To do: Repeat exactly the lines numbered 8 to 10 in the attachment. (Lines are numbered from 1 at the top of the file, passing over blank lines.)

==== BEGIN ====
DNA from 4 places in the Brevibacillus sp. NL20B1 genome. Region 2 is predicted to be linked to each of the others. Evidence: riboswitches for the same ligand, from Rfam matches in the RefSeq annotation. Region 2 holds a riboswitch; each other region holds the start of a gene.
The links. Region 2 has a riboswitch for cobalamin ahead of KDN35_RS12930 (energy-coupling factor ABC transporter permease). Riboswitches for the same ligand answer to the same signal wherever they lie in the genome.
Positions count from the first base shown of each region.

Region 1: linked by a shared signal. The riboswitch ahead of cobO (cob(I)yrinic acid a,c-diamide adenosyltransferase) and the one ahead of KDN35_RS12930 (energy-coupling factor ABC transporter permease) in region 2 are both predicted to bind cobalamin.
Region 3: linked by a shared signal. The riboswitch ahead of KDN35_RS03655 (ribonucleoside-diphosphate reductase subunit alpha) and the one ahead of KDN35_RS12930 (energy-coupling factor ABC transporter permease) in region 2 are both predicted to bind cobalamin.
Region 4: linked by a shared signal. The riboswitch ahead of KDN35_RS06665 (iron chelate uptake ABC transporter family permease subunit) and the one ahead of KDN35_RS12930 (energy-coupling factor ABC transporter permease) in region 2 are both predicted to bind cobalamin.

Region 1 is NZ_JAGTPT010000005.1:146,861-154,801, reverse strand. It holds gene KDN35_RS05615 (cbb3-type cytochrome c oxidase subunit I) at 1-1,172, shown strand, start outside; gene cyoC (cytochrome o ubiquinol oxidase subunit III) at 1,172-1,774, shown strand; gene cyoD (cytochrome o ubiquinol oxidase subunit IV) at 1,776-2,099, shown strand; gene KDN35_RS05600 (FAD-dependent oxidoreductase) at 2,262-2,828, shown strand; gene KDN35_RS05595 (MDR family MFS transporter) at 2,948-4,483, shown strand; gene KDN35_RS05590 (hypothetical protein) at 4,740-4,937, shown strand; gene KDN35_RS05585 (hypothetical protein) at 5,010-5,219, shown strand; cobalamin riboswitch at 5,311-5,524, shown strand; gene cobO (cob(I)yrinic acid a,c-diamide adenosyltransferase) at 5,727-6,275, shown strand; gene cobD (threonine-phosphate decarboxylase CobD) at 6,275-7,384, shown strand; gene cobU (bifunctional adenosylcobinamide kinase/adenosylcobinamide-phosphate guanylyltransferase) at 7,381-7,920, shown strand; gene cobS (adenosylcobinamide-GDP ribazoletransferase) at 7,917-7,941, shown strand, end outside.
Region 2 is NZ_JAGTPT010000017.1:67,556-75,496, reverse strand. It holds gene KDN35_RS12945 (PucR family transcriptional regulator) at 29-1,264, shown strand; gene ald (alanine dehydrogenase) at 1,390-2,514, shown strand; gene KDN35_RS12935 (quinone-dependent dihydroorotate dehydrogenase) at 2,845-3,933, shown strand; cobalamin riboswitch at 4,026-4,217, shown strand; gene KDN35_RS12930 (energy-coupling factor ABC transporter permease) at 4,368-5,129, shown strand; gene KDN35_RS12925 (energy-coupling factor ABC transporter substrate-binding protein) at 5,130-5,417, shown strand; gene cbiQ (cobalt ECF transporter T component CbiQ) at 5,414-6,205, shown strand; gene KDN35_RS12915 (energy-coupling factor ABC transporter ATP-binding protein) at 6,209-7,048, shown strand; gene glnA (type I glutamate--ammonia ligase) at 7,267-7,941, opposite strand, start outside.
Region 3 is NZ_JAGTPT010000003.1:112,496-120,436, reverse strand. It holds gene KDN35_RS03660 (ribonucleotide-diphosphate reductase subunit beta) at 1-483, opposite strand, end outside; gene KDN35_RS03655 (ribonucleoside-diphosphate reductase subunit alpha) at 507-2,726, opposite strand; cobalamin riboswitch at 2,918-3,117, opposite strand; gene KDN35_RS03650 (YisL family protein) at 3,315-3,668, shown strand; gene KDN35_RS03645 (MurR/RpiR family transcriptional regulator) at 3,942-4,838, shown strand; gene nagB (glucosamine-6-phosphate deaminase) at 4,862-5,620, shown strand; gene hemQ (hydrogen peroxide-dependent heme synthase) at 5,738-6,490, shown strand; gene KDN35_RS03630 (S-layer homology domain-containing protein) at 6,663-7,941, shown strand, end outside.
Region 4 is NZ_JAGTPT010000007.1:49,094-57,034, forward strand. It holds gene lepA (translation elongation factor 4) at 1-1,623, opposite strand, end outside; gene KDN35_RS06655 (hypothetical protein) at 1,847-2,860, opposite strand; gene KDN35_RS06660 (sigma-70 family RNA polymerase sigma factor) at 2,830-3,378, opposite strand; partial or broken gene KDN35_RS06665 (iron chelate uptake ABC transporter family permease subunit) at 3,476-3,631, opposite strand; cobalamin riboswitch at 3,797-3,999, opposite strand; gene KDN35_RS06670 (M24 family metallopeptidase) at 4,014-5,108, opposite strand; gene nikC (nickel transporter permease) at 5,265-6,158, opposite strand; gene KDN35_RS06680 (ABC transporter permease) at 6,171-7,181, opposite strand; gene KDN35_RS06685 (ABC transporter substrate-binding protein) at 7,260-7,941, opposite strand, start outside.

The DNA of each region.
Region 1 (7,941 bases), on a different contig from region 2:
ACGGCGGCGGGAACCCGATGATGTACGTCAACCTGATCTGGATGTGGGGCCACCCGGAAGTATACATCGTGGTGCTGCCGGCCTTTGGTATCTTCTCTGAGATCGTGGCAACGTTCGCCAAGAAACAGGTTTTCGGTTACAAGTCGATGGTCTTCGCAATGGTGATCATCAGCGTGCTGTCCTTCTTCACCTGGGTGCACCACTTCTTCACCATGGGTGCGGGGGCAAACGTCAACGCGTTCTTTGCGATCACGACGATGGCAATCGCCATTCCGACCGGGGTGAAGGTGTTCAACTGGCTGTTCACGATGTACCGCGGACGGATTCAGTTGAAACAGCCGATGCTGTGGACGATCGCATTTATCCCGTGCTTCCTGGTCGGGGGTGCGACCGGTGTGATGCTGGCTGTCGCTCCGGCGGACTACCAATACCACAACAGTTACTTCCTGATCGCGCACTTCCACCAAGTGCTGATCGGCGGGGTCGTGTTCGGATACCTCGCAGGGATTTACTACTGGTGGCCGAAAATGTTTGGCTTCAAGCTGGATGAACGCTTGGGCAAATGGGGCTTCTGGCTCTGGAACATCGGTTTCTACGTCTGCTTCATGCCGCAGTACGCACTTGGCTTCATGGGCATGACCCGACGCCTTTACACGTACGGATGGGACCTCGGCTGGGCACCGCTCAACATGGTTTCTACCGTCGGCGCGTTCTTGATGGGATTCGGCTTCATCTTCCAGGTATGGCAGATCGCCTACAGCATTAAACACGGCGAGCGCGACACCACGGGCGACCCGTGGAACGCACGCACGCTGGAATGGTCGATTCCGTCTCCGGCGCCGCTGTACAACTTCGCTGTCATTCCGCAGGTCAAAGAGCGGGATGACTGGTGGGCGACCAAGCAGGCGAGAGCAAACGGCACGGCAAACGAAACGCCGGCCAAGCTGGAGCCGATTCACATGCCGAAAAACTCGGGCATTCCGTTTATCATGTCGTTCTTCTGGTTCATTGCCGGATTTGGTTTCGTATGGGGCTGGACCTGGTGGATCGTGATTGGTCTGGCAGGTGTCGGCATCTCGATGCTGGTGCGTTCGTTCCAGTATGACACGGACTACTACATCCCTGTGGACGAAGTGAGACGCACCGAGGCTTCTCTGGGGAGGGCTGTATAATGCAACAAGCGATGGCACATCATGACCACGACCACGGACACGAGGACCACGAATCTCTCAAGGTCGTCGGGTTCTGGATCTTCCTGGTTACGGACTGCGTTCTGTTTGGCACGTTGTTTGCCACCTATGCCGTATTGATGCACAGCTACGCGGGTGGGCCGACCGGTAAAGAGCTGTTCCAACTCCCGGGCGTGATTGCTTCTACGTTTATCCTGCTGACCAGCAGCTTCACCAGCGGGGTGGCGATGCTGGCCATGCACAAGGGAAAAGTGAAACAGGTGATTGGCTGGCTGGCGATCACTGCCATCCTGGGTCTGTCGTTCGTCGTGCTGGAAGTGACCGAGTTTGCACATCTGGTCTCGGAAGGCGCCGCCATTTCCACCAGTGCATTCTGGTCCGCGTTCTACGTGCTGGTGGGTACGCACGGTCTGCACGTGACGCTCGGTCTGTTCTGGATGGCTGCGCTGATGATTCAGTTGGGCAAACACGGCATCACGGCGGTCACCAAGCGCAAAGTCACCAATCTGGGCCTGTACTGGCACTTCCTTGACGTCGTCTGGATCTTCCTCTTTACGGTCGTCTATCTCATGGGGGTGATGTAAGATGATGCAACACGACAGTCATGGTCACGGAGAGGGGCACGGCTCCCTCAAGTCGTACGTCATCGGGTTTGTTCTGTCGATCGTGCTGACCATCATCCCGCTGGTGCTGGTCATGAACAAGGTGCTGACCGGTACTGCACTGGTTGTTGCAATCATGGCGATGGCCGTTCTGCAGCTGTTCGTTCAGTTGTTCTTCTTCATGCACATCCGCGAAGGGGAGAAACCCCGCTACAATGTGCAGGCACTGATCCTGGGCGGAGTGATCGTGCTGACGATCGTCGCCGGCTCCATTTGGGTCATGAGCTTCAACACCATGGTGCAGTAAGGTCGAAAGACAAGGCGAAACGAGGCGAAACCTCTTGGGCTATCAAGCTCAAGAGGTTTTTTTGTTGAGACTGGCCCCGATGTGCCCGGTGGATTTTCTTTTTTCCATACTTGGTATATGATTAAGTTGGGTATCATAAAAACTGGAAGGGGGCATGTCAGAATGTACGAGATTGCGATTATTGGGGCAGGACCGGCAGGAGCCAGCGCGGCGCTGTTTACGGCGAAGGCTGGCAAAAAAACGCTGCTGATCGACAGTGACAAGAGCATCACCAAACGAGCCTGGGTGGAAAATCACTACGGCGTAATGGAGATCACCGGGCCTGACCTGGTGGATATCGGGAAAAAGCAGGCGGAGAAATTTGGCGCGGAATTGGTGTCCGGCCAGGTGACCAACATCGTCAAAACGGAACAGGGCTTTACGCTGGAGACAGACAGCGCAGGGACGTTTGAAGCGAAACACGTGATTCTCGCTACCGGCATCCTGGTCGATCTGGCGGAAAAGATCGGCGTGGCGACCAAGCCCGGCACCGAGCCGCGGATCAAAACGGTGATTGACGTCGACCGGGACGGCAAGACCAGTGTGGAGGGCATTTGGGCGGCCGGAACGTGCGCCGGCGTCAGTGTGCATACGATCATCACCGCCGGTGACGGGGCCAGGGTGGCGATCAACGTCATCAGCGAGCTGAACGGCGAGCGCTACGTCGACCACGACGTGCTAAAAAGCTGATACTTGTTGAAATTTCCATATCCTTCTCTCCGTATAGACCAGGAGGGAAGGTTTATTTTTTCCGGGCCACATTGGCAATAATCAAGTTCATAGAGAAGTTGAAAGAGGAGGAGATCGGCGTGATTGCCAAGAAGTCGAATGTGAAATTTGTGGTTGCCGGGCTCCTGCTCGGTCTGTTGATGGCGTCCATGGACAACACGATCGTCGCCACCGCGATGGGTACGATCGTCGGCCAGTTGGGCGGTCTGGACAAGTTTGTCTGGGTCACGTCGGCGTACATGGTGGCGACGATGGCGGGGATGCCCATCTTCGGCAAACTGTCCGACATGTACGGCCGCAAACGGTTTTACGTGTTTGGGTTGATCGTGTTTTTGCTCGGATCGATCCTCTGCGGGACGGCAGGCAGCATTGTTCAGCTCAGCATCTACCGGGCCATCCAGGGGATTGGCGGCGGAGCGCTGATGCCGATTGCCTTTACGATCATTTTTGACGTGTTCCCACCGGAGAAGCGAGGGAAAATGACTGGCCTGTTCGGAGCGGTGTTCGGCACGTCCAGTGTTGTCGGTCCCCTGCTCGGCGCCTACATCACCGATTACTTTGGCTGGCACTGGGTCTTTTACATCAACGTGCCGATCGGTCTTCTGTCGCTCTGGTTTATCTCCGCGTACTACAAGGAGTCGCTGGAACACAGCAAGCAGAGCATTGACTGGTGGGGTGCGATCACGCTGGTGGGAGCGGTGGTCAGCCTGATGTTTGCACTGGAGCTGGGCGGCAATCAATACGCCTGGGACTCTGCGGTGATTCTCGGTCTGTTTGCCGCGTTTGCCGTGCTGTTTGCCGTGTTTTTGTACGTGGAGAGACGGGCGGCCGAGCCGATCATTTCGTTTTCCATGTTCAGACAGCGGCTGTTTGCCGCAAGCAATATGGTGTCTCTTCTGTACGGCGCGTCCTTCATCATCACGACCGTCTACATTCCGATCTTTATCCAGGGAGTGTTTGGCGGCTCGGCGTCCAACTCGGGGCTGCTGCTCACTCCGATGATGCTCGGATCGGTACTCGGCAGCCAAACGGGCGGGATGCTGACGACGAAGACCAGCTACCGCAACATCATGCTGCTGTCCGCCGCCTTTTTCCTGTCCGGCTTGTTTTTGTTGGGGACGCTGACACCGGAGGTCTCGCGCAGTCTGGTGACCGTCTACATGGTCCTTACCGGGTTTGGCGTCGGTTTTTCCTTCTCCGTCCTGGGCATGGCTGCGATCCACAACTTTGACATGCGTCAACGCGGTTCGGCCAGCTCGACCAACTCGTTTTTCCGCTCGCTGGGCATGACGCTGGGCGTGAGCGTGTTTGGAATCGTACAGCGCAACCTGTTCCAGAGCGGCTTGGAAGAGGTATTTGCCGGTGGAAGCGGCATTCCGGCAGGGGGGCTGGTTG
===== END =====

Region 2 is NZ_JAGTPT010000017.1:67,556-75,496, reverse strand. It holds gene KDN35_RS12945 (PucR family transcriptional regulator) at 29-1,264, shown strand; gene ald (alanine dehydrogenase) at 1,390-2,514, shown strand; gene KDN35_RS12935 (quinone-dependent dihydroorotate dehydrogenase) at 2,845-3,933, shown strand; cobalamin riboswitch at 4,026-4,217, shown strand; gene KDN35_RS12930 (energy-coupling factor ABC transporter permease) at 4,368-5,129, shown strand; gene KDN35_RS12925 (energy-coupling factor ABC transporter substrate-binding protein) at 5,130-5,417, shown strand; gene cbiQ (cobalt ECF transporter T component CbiQ) at 5,414-6,205, shown strand; gene KDN35_RS12915 (energy-coupling factor ABC transporter ATP-binding protein) at 6,209-7,048, shown strand; gene glnA (type I glutamate--ammonia ligase) at 7,267-7,941, opposite strand, start outside.
Region 3 is NZ_JAGTPT010000003.1:112,496-120,436, reverse strand. It holds gene KDN35_RS03660 (ribonucleotide-diphosphate reductase subunit beta) at 1-483, opposite strand, end outside; gene KDN35_RS03655 (ribonucleoside-diphosphate reductase subunit alpha) at 507-2,726, opposite strand; cobalamin riboswitch at 2,918-3,117, opposite strand; gene KDN35_RS03650 (YisL family protein) at 3,315-3,668, shown strand; gene KDN35_RS03645 (MurR/RpiR family transcriptional regulator) at 3,942-4,838, shown strand; gene nagB (glucosamine-6-phosphate deaminase) at 4,862-5,620, shown strand; gene hemQ (hydrogen peroxide-dependent heme synthase) at 5,738-6,490, shown strand; gene KDN35_RS03630 (S-layer homology domain-containing protein) at 6,663-7,941, shown strand, end outside.
Region 4 is NZ_JAGTPT010000007.1:49,094-57,034, forward strand. It holds gene lepA (translation elongation factor 4) at 1-1,623, opposite strand, end outside; gene KDN35_RS06655 (hypothetical protein) at 1,847-2,860, opposite strand; gene KDN35_RS06660 (sigma-70 family RNA polymerase sigma factor) at 2,830-3,378, opposite strand; partial or broken gene KDN35_RS06665 (iron chelate uptake ABC transporter family permease subunit) at 3,476-3,631, opposite strand; cobalamin riboswitch at 3,797-3,999, opposite strand; gene KDN35_RS06670 (M24 family metallopeptidase) at 4,014-5,108, opposite strand; gene nikC (nickel transporter permease) at 5,265-6,158, opposite strand; gene KDN35_RS06680 (ABC transporter permease) at 6,171-7,181, opposite strand; gene KDN35_RS06685 (ABC transporter substrate-binding protein) at 7,260-7,941, opposite strand, start outside.